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In Los Angeles, when a film is referred to as “70mm” it usually means that the Aero is playing 2001 again. New releases in the format — which, as implied by its name, is a type of film stock larger and more expansive than standard 35mm -— are relatively rare these days, with most effects-driven movies opting for 3D or IMAX instead. So when it was announced that The Master, Paul Thomas Anderson’s long-awaited followup to There Will Be Blood, would be opening in that most high-resolution of formats, many a cinephile was tantalized.
A wide release begins September 21, at which time you’ll need to be more careful in choosing where to watch it — which should be done in 70mm or not at all. Seeing a post-converted 3D film in 2D is one thing, but to watch something as ambitious as this in any format other than the one it was made in would be as detrimental to your own viewing experience as it is to the film itself.
Not that the film would appear to lend itself to this sort of thing. There are no explosions, superheroes, or chase sequences of any kind. Its premise — a drifter played by Joaquin Phoenix comes under the strange tutelage of Philip Seymour Hoffman’s L. Ron Hubbard-inspired title character in 1950 — is clearly that of an autumn prestige picture rather than a summer blockbuster. But at this point, a new work by the decidedly un-prolific Anderson is as much of an event in the art-house world as one by Terrence Malick: The Master is only his second film since 2002.
It’s also one that makes good on its use of the now-rarefied format from the very first frame. Its opening sequence, which is also its most formally accomplished, comes across as a coordinated attempt on the part of Anderson, Phoenix, and composer Jonny Greenwood to disorient us in a way we can’t help but like. Roiling waves crash to shore, coconuts are lopped off a tree with a machete, and Greenwood’s score comes in and out at intentionally off-putting intervals as a group of sailors idle away and start trouble on a beach in the South Pacific. It’s a self-contained symphony of discomfort, not to mention a sly means of putting us in the same frayed headspace as Phoenix’s Freddie Quell.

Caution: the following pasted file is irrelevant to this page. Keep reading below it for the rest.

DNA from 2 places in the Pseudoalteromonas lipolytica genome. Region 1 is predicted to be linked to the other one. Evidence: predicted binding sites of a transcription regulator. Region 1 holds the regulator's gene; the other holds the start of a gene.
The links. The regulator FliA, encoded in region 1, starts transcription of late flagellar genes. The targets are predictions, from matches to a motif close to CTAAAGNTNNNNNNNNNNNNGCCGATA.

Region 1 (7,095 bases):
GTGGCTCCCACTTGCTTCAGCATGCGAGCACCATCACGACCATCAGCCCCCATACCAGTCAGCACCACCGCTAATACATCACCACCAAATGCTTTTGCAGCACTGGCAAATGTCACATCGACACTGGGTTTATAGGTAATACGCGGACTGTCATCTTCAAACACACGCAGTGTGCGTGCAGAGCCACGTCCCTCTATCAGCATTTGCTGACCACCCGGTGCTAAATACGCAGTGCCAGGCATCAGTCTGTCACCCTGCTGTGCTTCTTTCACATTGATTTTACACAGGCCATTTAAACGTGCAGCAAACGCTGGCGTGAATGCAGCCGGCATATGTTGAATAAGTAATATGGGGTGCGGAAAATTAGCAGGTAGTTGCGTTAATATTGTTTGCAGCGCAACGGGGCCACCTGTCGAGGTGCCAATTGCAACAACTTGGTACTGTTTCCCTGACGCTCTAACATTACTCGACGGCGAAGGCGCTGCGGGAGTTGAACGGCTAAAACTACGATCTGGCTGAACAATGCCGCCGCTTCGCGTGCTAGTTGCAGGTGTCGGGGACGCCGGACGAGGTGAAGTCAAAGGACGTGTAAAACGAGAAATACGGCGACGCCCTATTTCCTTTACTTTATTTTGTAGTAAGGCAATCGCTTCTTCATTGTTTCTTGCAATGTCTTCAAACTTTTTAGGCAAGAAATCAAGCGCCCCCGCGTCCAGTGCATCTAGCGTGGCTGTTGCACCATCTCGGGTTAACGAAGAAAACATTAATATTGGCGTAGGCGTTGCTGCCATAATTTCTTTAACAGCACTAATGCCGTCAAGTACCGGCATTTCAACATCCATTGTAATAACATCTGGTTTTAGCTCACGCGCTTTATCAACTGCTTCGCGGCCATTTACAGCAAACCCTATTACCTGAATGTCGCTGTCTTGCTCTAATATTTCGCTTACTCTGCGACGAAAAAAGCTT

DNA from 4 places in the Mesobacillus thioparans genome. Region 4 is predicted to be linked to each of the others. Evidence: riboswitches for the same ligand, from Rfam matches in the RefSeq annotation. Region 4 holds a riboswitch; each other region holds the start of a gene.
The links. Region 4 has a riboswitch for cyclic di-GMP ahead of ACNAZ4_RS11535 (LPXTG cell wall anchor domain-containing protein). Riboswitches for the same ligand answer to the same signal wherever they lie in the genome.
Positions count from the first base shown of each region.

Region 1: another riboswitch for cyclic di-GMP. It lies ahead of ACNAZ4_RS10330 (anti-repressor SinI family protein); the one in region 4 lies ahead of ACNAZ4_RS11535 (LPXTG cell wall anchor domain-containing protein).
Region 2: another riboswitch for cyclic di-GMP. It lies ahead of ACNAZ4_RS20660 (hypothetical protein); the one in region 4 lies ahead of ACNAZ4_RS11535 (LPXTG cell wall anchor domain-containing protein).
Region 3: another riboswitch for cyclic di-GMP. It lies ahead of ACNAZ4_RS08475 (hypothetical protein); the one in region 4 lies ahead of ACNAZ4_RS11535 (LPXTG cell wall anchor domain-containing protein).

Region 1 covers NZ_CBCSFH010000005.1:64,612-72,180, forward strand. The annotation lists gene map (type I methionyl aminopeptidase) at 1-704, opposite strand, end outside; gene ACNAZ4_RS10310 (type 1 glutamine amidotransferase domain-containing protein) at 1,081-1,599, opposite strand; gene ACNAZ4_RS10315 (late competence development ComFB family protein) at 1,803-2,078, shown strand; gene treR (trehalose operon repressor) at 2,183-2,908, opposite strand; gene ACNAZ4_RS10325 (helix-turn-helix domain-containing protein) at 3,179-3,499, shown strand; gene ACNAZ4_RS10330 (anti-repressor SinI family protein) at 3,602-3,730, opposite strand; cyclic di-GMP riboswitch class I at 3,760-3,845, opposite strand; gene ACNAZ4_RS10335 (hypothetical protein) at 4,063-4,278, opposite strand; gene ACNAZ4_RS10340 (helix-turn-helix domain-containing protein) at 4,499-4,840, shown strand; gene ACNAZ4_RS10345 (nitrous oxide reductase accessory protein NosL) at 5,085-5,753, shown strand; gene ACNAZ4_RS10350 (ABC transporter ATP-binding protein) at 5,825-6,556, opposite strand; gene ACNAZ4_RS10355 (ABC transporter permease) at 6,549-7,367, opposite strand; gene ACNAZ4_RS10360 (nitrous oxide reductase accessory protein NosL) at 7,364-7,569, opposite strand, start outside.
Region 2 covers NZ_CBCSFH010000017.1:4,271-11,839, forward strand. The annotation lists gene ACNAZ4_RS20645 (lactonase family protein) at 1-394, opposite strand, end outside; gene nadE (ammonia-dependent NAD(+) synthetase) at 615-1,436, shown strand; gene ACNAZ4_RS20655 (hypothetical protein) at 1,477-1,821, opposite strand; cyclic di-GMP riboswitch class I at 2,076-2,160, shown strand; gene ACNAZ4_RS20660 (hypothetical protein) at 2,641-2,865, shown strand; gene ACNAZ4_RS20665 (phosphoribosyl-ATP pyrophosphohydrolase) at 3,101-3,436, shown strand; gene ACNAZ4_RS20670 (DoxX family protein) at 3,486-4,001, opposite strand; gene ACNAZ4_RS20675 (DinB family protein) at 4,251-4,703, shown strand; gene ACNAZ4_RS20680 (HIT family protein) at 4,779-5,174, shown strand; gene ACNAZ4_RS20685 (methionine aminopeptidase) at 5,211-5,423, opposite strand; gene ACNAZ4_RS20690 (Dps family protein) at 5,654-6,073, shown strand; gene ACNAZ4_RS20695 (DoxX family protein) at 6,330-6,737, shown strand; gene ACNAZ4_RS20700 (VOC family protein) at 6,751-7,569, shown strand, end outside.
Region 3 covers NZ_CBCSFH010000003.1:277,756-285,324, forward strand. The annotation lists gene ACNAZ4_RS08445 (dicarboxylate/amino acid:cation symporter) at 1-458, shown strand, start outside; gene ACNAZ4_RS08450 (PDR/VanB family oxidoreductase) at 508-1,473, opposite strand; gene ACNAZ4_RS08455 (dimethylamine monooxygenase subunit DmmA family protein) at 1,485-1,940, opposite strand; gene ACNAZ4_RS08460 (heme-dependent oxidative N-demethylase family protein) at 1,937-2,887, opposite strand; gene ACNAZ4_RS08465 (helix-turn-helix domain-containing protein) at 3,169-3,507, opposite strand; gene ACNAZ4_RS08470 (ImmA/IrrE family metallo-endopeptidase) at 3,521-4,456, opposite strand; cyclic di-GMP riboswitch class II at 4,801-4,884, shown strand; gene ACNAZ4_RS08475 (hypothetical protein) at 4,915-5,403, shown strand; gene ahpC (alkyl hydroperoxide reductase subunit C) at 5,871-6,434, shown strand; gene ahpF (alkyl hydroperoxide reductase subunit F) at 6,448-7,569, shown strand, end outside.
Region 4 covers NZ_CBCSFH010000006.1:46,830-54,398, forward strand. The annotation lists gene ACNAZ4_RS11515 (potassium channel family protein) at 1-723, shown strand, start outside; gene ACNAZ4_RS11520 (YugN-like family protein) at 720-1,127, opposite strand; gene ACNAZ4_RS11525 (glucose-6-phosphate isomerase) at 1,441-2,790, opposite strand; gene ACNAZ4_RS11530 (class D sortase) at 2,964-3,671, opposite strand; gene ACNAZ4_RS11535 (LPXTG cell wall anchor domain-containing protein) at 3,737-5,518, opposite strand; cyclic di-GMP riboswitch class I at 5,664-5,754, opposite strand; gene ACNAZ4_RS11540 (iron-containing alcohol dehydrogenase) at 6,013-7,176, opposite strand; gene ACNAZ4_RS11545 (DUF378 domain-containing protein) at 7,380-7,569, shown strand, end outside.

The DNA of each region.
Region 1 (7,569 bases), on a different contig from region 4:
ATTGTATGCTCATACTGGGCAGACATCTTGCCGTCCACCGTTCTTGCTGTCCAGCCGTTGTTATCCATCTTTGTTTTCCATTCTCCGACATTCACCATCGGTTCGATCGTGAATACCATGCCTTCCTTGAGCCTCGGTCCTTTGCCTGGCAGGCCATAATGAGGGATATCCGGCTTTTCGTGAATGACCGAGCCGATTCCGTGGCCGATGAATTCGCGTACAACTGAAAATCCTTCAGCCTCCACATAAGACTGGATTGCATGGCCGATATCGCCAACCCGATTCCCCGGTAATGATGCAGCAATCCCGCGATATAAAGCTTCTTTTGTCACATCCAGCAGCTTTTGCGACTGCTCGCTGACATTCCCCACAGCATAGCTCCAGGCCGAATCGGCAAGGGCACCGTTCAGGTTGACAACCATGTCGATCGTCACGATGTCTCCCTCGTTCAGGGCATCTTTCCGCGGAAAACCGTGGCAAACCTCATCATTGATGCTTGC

Freddie immediately comes off as restless within the confines of the naval unit in which we first find him, rudderless when left to his own devices in the aftermath of the war. His at first seems to be a PTSD-inflected malaise of the postwar variety (in an early scene, he’s spoken to by a military doctor about his “nervous condition”), but we see throughout the film that something deeper, more fundamental has been plaguing him for years.
After Phoenix gave what I felt was 2007’s finest performance in what many others considered a failed experiment, I’m Still Here, the film’s effect on his career seemed potentially dire. Suffice to say that this is quite the return. Phoenix is one of few actors who can make every line on his face expressive without even speaking; in 70mm, the effect is amplified tenfold. His physicality here is at times frightening, and easily on par with his quieter, more cerebral qualities — referred to more than once as a “scoundrel” and “silly animal,” he more than lives up to both descriptions.
What Anderson excels at is coaxing brilliant work out of his collaborators — which, on his last two features, specifically means not only his leading men but also Greenwood and cinematographers Robert Elswit and Mihai Malaimare Jr. — and directing them so expertly that he distracts us from the fact that what seems revelatory in the moment is often obvious in retrospect. He beats around the bush for upwards of two hours and manages to get people not to care too much about that, because the pictures themselves are so pretty (and, in this case, massive). Maybe it’s no accident that his latest protagonist is a drifter.
For all his know-how, Anderson either struggles with or doesn’t have much of an interest in sustaining the tension he appears to be carefully building here, opting instead to merely suggest it by way of self-serious pronouncements via preternaturally talented actors who are able to mask the fact that the words they’re speaking sometimes carry little or no actual substance. Scenes that appear to be going somewhere get cut off once Anderson has realized he doesn’t know what to do with them. Much of The Master is spent waiting and waiting for the weightiness to set in and eventually realizing that it isn’t going to. Everything onscreen is put together with the utmost care and skill — a kind of subdued spectacle, given how the intimate proceedings complement and play against their bright, widescreen presentation — but a great deal doesn’t resonate the way it’s meant to.
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